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Did you know Commercial and industrial water users in the Tweed used 1.65 billion litres of water in 2013-14?

While water efficiency of businesses has improved since then, there are still many opportunities to reduce the water used in businesses. It may be on the production line, in the office or perhaps the kitchen and bathrooms of your workplace. This webpage provides a number of measures that could be implemented by businesses to reduce water use. Click on the links provided below for handy hints on saving water in your business.

Free Water Audits for Businesses

For a limited time, Tweed Shire Council is providing free water audits for businesses in the Tweed. Council will visit and assess your business and then work with you to identify a range of water efficiency improvements. Contact Council to arrange your free water audit and join other businesses already saving water, money and energy.

Case Study: Saving water at the iconic Condong Sugar Mill

In 2011, Tweed Shire Council began working with the Condong Sugar Mill to identify ways to reduce water use in the factory by about 300,000 litres per week .

Condong Sugar Mill The project involved installing new pipework, linking existing pipework and installing valves to enable the use of condensate rather than town water in a number of processes.

In addition to the physical changes, operator awareness of steam usage and the cost of town water were added factors in driving down water use. Each operator station was supplied with a list of actions and strategies to follow in order to reduce the need for adding water to the process.

The sugar mill processes about 200 tonnes of cane per hour during the crushing season and cane contains about 70 per cent water. This means that the mill produces about 40,000 litres per hour of excess water as condensate. The condensate is now used for emergency dilution water to the milling train and on water spray lines for several evaporators that are used to concentrate the sugar solution to syrup.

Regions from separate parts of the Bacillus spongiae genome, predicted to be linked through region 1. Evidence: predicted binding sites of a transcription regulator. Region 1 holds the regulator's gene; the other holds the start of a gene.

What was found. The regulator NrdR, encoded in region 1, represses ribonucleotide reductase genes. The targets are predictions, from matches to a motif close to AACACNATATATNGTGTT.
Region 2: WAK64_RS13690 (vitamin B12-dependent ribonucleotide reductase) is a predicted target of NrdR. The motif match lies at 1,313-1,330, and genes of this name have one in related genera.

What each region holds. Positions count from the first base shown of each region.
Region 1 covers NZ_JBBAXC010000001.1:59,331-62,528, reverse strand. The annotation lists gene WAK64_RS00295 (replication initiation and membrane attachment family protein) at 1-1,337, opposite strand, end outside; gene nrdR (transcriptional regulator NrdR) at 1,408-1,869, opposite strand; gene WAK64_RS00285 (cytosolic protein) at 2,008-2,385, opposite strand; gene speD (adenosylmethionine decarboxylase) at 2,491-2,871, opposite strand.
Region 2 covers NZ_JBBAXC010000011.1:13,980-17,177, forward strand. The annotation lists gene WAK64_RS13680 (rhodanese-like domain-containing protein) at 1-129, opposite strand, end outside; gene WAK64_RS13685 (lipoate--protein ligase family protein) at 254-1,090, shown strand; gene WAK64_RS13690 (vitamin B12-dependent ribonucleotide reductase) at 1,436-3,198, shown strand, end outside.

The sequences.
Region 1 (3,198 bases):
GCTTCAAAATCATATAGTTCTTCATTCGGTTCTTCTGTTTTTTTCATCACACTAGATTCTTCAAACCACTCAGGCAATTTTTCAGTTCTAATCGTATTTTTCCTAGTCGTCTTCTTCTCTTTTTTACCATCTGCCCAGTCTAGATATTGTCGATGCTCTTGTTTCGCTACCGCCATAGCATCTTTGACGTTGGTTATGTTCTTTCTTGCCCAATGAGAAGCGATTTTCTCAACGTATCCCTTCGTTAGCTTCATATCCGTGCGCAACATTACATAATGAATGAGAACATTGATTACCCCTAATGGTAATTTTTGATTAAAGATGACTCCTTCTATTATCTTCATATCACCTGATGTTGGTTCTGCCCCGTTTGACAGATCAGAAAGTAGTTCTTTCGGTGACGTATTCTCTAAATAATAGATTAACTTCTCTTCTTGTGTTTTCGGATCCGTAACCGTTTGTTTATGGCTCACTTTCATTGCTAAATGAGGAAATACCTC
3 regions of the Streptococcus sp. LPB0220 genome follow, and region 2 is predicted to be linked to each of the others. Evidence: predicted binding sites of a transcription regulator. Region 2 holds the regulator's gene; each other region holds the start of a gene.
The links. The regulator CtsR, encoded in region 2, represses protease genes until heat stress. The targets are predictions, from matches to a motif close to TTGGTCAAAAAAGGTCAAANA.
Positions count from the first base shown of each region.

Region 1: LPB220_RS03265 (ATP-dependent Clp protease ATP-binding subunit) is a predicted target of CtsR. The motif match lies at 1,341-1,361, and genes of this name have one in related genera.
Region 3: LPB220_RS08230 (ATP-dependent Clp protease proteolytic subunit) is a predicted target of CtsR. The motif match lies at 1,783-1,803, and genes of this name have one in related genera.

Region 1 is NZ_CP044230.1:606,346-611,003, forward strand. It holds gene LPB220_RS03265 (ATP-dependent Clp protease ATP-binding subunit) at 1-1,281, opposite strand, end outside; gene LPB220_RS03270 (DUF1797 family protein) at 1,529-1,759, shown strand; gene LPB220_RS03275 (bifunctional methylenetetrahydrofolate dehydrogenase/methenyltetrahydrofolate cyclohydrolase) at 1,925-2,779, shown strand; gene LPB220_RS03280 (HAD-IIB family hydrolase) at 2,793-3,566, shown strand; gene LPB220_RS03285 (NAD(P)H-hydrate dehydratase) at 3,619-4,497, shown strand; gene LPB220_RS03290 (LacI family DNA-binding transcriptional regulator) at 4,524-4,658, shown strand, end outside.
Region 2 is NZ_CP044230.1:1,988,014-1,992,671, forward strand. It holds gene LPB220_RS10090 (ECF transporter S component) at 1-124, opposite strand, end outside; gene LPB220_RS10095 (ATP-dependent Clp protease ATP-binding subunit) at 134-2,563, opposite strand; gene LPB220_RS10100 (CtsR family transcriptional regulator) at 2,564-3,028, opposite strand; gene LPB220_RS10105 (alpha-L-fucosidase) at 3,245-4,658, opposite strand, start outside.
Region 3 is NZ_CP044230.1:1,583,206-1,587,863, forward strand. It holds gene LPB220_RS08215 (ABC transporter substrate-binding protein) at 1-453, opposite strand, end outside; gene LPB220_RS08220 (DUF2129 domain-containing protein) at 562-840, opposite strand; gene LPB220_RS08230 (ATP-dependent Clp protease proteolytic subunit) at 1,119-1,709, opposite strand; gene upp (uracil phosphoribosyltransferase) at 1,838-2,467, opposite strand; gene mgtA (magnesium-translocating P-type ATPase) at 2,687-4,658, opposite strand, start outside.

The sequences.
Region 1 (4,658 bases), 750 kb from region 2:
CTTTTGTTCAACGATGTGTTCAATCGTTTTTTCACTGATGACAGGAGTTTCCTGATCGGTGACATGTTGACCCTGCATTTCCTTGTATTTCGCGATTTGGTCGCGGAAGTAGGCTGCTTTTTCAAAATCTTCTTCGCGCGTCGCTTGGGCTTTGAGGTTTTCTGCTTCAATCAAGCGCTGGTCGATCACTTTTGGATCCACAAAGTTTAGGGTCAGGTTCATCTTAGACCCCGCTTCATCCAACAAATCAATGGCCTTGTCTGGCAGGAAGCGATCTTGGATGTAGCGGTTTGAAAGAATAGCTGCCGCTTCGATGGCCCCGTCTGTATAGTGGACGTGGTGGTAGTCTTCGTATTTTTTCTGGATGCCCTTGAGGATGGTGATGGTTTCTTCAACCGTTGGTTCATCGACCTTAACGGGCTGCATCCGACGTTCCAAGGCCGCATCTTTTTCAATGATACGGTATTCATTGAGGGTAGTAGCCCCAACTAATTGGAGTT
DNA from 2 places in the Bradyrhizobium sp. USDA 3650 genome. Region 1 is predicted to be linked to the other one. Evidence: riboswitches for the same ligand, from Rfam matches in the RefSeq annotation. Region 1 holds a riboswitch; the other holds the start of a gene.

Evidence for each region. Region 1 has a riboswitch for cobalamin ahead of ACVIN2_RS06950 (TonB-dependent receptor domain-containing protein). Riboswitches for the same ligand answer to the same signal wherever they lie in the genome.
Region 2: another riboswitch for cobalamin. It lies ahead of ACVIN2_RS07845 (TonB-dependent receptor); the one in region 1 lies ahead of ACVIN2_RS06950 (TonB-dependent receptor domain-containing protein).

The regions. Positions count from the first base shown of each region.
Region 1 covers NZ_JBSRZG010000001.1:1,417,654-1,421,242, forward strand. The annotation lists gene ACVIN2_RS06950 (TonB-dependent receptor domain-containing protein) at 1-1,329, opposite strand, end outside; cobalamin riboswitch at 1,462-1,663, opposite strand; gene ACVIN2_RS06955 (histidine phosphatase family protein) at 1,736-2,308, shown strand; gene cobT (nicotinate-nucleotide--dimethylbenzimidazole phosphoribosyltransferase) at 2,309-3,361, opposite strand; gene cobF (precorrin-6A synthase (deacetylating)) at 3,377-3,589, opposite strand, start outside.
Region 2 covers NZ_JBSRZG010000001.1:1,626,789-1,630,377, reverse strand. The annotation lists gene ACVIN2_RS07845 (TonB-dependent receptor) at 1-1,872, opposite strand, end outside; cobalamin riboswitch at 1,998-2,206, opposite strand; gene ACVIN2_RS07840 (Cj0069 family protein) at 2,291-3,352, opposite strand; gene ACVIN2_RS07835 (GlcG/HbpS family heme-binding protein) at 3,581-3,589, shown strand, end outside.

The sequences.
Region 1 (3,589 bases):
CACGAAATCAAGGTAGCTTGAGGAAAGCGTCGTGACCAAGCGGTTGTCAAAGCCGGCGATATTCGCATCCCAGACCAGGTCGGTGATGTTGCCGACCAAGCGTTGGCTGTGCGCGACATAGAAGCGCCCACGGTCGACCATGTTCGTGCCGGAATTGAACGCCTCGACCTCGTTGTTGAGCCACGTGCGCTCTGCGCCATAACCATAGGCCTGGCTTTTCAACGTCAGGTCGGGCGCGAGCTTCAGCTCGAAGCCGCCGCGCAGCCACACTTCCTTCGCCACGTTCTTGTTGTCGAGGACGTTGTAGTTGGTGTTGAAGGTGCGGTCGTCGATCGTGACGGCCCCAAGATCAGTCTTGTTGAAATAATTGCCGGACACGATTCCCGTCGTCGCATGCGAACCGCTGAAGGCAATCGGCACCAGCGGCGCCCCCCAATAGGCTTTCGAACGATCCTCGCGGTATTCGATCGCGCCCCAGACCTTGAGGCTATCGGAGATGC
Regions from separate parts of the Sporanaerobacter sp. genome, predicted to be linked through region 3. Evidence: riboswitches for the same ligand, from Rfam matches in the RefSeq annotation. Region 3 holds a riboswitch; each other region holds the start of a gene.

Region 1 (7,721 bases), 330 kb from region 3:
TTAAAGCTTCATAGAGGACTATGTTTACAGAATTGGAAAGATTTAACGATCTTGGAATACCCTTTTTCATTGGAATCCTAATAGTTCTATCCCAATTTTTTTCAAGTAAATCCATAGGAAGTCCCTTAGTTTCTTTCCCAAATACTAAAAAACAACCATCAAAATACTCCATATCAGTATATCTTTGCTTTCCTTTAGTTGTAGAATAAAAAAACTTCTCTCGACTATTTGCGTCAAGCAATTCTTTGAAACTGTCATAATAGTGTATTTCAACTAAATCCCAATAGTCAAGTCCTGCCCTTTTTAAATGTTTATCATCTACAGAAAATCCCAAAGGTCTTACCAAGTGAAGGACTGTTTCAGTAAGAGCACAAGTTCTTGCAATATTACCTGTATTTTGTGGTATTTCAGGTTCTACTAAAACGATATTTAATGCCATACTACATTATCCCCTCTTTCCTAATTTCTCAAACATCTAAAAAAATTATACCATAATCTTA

Conduct a water audit and develop a water conservation plan

To identify areas of improvement, it's important to first understand how much water is being used, where it's being used and the cost to your business. The following will help you to conduct a water audit of your business.

  • Check your water bills for the past two years to see how much water has been used. Sudden or gradual increases in water use may indicate leakage
  • To get an accurate picture of your annual water costs, add the other hidden costs of increased water consumption such as pre-treatment costs, labour, electricity and chemicals
  • Read your water meters regularly to identify any unexpected increases in water use that may indicate leakage. To confirm if there are leaks, carry out a night flow test when water use is nil or at a minimum
  • Identify equipment and practices that waste water
  • Identify the water intensive areas of your business to target specific areas of high consumption.

Using this information, you'll be able to develop a water conservation plan. Before doing so, your business needs to:

  • Gain senior management commitment to ensure resources are adequate to support the plan
  • Appoint a "water manager" who is responsible and accountable for your plan
  • Conduct a water survey to identify your water usage and costs.

Commercial kitchen appliances

Food processing
  • A commercial sink uses about 40 litres to fill, while a water efficient dishwasher may use as little as 15 litres.
  • Consider, compare and source water efficient appliances (dishwashers, glass rinsers, ice makers, coolers and cleaning equipment).
  • When buying new appliances, consider those that offer cycle and load size adjustments.
  • Encourage staff to wait until they have a full load in the dishwasher before using it.
  • Rinse dishes in a plugged sink or bowl rather than under a running tap.


  • When cleaning, use a bucket to wash and rinse where possible, instead of running the taps or hose.
  • Have workers use a broom rather than a hose to clean paths and gutters.
  • If water use is necessary, use high pressure hoses which are both water efficient and more effective cleaners.


Did you know
Leaking toilets are the most common leak and can waste up to 25 litres of water a day, while a leaking tap can waste up to 200 litres a day.Plumber